"From Géricault to Rockburne: Selections from the Michael and Juliet Rubenstein Gift"
“From Géricault to Rockburne: Selections from the Michael and Juliet Rubenstein Gift” at the Met Breuer in New York City presents approximately 50 works from a promised gift of 160 works from the collection of Michael and Juliet Rubenstein. The works span two centuries with the earliest being a drawing by Théodore Géricault (circa 1818) to a work done by Dorothea Rockburne in 2019.
Michael Rubenstein became interested in art at an early age as a result of visits to museums and galleries in New York City. He began collecting art as a teenager in the 1950s when he purchased a drawing by American artist John Hartell. Together with his late wife Juliet, Michael spent the next 65 years assembling a significant collection.
The Rubensteins did not collect for investment purposes but rather to have art that they wanted to live with. They displayed their collection wherever there was space on the walls of their apartment in New York City. As a result, the works in their collection are not of monumental scale but rather are intimate pieces, which often provide a more personal connection between the artist and the viewer.
While large works demand oil paints, acrylics and similar mediums, small scale works lend themselves to a wider variety of mediums. While there is at least one oil on canvas on exhibit, most of the works are watercolors or drawings.
Since the collection was assembled on the basis of personal taste rather than on the basis of what was fashionable to collect, the works vary considerably in style ranging from complete abstraction to traditional figurative works. The collection includes works by relatively unknown artists to familiar names such as Juan Gris, Eugene Delacroix and Pierre Bonnard,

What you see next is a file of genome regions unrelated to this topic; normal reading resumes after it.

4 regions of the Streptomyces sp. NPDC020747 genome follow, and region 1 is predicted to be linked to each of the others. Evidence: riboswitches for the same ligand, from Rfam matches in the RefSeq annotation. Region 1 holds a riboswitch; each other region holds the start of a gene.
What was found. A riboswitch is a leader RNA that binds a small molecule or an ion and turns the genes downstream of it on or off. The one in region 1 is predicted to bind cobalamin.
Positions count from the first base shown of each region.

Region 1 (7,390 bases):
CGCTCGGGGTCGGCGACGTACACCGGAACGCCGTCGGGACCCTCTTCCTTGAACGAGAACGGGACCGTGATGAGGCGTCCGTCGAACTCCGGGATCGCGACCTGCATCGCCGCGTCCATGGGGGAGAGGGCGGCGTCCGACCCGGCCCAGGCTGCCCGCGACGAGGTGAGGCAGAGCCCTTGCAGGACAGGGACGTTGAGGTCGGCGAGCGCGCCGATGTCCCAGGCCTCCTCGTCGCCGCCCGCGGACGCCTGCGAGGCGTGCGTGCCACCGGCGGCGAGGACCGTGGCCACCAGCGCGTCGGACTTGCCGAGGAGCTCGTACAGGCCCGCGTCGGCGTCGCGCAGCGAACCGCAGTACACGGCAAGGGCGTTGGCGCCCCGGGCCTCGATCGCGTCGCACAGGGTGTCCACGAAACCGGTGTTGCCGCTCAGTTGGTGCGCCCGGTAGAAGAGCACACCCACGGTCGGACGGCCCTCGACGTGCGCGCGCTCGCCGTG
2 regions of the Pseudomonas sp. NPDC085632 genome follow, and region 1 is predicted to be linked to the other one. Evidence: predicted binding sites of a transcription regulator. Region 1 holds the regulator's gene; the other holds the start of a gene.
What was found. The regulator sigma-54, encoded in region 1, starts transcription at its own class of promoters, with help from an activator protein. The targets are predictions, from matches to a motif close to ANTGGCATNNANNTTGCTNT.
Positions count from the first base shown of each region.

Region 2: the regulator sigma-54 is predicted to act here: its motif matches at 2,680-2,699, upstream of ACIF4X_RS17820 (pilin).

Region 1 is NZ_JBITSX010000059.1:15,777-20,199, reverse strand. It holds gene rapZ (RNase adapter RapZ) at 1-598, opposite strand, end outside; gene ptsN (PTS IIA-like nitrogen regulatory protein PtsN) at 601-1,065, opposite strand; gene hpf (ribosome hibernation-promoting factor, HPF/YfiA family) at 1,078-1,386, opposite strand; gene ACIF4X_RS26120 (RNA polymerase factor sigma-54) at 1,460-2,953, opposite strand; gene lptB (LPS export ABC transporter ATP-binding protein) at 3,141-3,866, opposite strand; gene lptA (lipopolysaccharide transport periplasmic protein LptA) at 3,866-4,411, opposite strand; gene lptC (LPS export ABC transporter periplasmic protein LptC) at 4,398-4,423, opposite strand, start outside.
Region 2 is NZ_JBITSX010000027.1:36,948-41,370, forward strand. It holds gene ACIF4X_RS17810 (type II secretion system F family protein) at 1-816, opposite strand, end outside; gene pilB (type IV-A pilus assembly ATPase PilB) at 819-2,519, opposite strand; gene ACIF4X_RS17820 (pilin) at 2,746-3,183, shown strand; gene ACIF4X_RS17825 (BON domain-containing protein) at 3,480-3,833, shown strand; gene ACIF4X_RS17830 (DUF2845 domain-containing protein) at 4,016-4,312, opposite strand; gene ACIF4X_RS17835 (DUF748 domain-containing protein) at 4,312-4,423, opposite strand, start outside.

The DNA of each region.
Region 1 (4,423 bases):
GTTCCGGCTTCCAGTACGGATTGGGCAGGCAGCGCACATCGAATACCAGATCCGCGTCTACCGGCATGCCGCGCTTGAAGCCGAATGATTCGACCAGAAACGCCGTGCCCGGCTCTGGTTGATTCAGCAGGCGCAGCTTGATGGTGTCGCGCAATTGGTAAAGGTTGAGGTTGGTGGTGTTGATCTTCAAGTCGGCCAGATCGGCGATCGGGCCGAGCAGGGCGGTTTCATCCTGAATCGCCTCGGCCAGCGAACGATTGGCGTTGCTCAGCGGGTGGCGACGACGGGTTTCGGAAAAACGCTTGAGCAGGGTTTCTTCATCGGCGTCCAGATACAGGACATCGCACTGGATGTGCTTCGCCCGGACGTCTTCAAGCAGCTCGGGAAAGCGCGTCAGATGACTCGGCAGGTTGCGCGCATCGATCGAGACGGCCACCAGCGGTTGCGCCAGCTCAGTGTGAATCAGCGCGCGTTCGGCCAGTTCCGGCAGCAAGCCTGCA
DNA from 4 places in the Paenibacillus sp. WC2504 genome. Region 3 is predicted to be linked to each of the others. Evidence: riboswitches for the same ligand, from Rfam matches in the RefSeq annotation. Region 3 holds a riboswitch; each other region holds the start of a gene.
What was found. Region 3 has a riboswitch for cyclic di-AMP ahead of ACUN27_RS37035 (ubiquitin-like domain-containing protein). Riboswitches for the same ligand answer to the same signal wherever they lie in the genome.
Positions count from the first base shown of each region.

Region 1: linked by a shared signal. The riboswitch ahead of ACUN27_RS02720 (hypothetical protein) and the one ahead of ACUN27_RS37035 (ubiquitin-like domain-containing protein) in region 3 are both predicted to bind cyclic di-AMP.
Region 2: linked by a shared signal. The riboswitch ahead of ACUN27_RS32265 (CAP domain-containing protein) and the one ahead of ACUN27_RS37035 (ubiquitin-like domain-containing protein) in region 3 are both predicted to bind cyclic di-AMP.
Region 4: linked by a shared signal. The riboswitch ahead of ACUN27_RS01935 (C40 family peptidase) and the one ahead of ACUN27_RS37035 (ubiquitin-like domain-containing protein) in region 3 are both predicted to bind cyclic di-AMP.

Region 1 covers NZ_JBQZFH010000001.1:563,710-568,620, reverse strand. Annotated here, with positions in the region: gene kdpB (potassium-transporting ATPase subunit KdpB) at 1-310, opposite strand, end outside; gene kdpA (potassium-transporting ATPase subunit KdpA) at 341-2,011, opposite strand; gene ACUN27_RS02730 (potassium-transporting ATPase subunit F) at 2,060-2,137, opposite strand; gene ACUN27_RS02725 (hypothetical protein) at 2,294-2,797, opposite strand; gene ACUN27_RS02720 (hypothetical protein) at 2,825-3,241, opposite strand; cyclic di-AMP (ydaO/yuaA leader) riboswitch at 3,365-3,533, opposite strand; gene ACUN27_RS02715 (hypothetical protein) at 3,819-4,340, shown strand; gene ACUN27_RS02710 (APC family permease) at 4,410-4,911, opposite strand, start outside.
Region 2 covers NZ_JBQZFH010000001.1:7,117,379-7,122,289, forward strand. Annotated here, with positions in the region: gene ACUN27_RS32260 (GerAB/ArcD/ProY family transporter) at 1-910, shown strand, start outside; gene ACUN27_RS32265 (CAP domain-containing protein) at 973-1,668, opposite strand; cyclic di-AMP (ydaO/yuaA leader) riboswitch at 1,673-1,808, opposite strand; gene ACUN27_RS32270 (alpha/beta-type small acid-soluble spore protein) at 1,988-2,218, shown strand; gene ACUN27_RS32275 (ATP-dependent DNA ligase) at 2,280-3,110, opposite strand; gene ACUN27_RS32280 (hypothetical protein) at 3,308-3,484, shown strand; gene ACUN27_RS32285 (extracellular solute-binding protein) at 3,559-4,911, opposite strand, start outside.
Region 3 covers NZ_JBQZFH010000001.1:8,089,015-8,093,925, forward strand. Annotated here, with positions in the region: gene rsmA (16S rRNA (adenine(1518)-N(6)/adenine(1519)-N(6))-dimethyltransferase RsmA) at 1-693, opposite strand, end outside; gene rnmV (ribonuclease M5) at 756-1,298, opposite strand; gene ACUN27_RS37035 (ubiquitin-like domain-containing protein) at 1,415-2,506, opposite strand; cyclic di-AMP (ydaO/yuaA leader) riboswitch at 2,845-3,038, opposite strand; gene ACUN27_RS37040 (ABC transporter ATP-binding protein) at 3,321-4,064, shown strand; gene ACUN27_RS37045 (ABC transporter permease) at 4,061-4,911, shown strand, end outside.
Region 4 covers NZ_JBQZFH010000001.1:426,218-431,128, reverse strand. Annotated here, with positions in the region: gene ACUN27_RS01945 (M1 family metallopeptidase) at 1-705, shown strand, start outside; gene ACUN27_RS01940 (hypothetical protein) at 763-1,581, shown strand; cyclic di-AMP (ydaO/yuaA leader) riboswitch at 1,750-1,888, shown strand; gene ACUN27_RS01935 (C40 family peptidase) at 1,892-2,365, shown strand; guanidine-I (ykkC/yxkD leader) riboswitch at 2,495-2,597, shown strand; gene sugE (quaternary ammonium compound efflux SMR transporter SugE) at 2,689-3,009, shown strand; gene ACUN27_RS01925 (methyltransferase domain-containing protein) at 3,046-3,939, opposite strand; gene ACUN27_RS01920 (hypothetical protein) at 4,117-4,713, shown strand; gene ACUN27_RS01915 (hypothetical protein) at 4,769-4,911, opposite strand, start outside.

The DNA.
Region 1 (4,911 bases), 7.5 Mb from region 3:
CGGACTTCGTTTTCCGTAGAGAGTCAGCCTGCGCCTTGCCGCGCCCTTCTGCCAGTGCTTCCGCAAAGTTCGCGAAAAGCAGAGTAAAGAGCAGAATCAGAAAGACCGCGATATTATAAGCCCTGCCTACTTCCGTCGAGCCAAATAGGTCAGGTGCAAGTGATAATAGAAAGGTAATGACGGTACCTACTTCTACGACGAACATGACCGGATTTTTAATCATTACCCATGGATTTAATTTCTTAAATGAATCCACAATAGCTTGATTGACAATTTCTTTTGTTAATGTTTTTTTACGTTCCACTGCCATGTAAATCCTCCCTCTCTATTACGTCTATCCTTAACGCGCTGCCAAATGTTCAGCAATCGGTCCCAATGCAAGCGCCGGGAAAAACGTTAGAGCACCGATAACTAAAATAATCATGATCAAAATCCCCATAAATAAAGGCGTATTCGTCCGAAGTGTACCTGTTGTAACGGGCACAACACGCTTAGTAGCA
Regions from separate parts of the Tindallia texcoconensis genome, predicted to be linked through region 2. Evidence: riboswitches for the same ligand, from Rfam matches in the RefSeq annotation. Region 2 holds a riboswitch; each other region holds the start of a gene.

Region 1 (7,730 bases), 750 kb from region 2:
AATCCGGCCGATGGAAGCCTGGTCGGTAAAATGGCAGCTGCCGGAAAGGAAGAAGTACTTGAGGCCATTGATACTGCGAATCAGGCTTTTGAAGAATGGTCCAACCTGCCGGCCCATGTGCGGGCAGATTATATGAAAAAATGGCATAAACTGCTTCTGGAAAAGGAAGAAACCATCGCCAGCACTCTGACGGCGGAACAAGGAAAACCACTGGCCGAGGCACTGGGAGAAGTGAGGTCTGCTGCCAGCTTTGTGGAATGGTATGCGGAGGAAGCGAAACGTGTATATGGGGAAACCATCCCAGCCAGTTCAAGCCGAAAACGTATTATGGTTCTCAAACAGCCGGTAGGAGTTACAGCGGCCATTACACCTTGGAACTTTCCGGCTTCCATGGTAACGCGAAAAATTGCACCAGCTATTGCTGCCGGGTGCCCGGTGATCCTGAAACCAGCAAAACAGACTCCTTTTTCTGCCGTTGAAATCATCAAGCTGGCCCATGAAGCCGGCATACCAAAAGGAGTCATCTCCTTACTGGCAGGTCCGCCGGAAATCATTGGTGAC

As always, we enjoyed the drawings of Henri Matisse, located on a wall of nude drawings by a number of artists. Matisse was able to covey his message with a great economy of lines. We also liked Bonnard's nudes, which are much more traditional in style than his paintings.
A complete contrast in style but nonetheless appealing was an untitled oil by Giorgio Cavilon. This abstract work presented bold patches of strong colors in a quasi- geometric pattern.
Lying somewhere in between in style, we liked the landscapes done by Graham Nickson and Charles Demuth. Both went beyond traditional waterolor using the medium to produce abstract visions.
In sum, the Rubensteins collected a number of pictures that are interesting as individual works. But is was also interesting to see them presented together as that presented an insight into the people who created this collection.
Above: Untitled by Giorgio Cavilon.
Below: Charles Demuth, "Abstract Landscape: Provincetown"
Art review - Metropolitan Museum of Art (Met Breuer) - “From Géricault to Rockburne: Selections from the Michael and Juliet Rubenstein Gift